The overall purpose of this research is to develop a gamete-based, nonhormonal female contraceptive. The most practical approach to an oocyte-specific nonhormonal contraceptive involves targeting of the phosphodiesterase (PDE)-regulated metabolism of cyclic adenosine monophosphate (cAMP) [a central controller of meiotic resumption upstream of M-phase Promoting Factor (MPF)], or direct targeting of activators or inhibitors of MPF. The principal regulator of cAMP in the follicle is PDE3. Cyclic guanosine monophosphate (cGMP) [produced in cumulus granulosa cells of the follicle, and transported to the oocyte via gap junctions] is an endogenous inhibitor of PDE3. PDE5 is the principal cGMP-degrading enzyme in follicle cells, and PDE9 is the only cGMP-degrading enzyme in the oocyte. The oocyte-specific protein kinase WEE2 is an essential regulator of MPF necessary for resumption of meiosis and for exit from metaphase II following fertilization. Our research plan is to develop and test inhibitors of these targets in nonhuman primates and to ultimately perform a contraceptive trial in macaques.
The Specific Aims are: (1) To develop novel PDE and WEE2 inhibitors and determine if selected agents can disrupt timely meiotic maturation of the macaque oocyte;(2) To evaluate the pharmacoklnetics and pharmacodynamics of existing and novel PDE inhibitors and WEE2 inhibitors;and (3) To determine whether PDE and WEE2 inhibitors can function as contraceptive agents in regularly cycling macaques in group-mating situations. Experimental designs will include characterization of drug-target interactions, rational inhibitor design, high throughput screening and medicinal chemistry (Aim 1);testing of candidate agents for activity in vitro using incubation, in vitro fertilization, and intracytoplasmic sperm injection of macaque oocytes (Aim 1);Assessment of pharmacokinetic and phamacodynamic effects of candidate inhibitors in macaques in vivo with optimization of drug delivery (e.g. oral, vaginal ring, implant) systems and monitoring of non-target effects (Aim 2);and then conducting a contraceptive experiment in socially-housed female macaques (Aim 3). This approach is expected to establish the potential for PDE and WEE2 inhibitors as contraceptive agents for women.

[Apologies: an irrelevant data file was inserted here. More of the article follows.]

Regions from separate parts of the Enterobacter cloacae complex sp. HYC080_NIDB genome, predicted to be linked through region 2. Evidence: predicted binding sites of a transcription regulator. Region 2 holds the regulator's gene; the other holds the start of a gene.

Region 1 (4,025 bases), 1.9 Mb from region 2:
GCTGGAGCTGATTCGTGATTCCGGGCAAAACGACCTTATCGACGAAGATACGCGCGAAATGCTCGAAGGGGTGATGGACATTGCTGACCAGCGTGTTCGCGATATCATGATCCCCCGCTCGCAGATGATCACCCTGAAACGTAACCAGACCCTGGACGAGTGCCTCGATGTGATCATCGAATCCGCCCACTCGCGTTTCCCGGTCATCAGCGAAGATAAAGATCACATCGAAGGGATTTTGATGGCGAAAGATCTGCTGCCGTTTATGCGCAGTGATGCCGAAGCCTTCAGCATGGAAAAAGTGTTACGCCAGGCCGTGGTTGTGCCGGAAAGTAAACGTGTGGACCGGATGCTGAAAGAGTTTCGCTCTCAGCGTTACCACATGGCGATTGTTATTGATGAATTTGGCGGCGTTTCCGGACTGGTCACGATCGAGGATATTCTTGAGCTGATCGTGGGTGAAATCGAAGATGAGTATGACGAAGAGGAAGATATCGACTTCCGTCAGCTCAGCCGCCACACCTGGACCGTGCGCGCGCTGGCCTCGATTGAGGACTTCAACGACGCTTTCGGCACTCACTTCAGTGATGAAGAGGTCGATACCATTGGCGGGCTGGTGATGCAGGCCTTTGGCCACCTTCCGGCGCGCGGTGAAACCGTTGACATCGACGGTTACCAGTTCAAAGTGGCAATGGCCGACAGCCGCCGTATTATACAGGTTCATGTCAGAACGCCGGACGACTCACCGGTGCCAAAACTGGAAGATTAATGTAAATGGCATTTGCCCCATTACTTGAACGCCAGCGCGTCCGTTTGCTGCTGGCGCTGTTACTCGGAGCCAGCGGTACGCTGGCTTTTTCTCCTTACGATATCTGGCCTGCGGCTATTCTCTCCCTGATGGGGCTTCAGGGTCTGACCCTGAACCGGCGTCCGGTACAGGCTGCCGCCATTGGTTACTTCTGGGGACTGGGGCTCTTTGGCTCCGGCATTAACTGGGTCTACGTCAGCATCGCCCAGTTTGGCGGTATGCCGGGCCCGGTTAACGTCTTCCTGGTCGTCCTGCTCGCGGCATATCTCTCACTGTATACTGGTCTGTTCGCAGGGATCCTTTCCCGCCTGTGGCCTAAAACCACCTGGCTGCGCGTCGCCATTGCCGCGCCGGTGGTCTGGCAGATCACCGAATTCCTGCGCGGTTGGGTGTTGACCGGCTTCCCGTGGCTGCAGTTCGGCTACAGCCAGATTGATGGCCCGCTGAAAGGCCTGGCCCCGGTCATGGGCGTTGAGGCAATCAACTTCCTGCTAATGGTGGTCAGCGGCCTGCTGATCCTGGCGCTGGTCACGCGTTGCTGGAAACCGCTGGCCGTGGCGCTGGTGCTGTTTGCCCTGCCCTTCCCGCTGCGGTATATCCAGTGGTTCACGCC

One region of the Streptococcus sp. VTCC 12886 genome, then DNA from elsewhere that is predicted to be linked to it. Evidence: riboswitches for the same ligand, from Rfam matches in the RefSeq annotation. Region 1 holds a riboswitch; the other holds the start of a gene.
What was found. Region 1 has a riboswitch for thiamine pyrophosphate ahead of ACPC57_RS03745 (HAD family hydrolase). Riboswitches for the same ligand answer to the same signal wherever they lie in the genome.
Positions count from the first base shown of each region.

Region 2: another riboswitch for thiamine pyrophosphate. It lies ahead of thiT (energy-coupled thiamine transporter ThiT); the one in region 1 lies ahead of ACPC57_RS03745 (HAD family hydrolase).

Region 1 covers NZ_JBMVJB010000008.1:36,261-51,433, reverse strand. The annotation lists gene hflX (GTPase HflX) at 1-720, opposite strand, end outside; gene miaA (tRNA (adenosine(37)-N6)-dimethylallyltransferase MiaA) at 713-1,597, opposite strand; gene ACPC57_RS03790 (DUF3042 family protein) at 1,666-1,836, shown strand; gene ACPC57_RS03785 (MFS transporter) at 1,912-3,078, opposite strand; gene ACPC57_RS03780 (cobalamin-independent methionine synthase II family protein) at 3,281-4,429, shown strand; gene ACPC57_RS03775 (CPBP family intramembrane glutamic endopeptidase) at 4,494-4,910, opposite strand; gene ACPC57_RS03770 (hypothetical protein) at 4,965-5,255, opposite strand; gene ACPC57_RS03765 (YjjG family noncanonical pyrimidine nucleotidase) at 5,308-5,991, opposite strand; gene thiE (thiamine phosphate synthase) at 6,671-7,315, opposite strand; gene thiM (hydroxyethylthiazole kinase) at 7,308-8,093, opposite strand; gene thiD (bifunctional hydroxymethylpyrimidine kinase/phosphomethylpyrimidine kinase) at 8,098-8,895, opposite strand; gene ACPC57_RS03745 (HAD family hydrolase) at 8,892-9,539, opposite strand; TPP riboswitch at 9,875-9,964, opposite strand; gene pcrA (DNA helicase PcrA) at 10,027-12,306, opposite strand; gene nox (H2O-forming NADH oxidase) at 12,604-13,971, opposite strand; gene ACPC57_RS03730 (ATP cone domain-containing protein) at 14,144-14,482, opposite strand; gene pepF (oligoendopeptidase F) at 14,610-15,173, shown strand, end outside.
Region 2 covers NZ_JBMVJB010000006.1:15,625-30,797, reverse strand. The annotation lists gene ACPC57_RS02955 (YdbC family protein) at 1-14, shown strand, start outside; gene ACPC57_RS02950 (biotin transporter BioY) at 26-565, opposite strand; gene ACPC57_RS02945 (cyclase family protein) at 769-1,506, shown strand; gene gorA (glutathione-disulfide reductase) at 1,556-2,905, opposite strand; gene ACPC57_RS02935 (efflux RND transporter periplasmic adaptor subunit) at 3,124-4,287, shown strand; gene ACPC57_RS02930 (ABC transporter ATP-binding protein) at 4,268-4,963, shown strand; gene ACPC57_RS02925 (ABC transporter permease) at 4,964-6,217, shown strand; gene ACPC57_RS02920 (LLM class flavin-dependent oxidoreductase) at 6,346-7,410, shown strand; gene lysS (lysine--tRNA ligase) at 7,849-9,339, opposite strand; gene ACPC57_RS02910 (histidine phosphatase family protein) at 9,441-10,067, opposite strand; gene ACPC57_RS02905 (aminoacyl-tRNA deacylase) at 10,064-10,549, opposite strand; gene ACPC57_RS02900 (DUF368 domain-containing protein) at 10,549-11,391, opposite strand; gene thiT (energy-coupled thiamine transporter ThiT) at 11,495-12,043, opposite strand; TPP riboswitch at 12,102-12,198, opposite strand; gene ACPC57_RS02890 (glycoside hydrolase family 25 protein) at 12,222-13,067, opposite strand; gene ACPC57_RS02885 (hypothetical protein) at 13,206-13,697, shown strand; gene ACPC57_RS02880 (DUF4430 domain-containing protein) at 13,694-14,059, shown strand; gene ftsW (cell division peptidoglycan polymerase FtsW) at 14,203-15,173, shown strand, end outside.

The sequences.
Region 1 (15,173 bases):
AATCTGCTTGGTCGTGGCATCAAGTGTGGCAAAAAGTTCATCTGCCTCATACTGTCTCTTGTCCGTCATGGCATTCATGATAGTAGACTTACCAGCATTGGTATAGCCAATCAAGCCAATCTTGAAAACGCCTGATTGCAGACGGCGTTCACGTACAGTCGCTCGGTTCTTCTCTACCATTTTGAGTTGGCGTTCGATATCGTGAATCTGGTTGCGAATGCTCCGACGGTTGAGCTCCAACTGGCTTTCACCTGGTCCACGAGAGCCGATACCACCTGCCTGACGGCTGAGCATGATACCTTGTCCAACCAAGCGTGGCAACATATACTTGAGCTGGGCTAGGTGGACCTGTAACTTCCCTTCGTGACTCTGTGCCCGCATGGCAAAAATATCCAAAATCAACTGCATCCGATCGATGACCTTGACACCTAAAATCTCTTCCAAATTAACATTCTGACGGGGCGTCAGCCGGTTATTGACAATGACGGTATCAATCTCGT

Public Health Relevance

Current contraceptive methods do not meet the needs of all couples, and concerns regarding the safety of hormonal methods are a barrier to use for some women. The development of highly effective nonhormonal methods of contraception would add to the mix of available methods and improve acceptability. This would result in increased contraceptive use, and reduce the number of unintended pregnancies, abortions, and unwanted births.

Agency
National Institute of Health (NIH)
Institute
Eunice Kennedy Shriver National Institute of Child Health & Human Development (NICHD)
Type
Specialized Center--Cooperative Agreements (U54)
Project #
5U54HD055744-07
Application #
8538480
Study Section
Special Emphasis Panel (ZHD1-DRG-H)
Project Start
Project End
Budget Start
2013-07-01
Budget End
2014-06-30
Support Year
7
Fiscal Year
2013
Total Cost
$327,168
Indirect Cost
$140,215
Name
Oregon Health and Science University
Department
Type
DUNS #
096997515
City
Portland
State
OR
Country
United States
Zip Code
97239
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Peluffo, Marina C; Murphy, Melinda J; Baughman, Serena Talcott et al. (2011) Systematic analysis of protease gene expression in the rhesus macaque ovulatory follicle: metalloproteinase involvement in follicle rupture. Endocrinology 152:3963-74
Peluffo, Marina C; Barrett, Susan L; Stouffer, Richard L et al. (2010) Cumulus-oocyte complexes from small antral follicles during the early follicular phase of menstrual cycles in rhesus monkeys yield oocytes that reinitiate meiosis and fertilize in vitro. Biol Reprod 83:525-32

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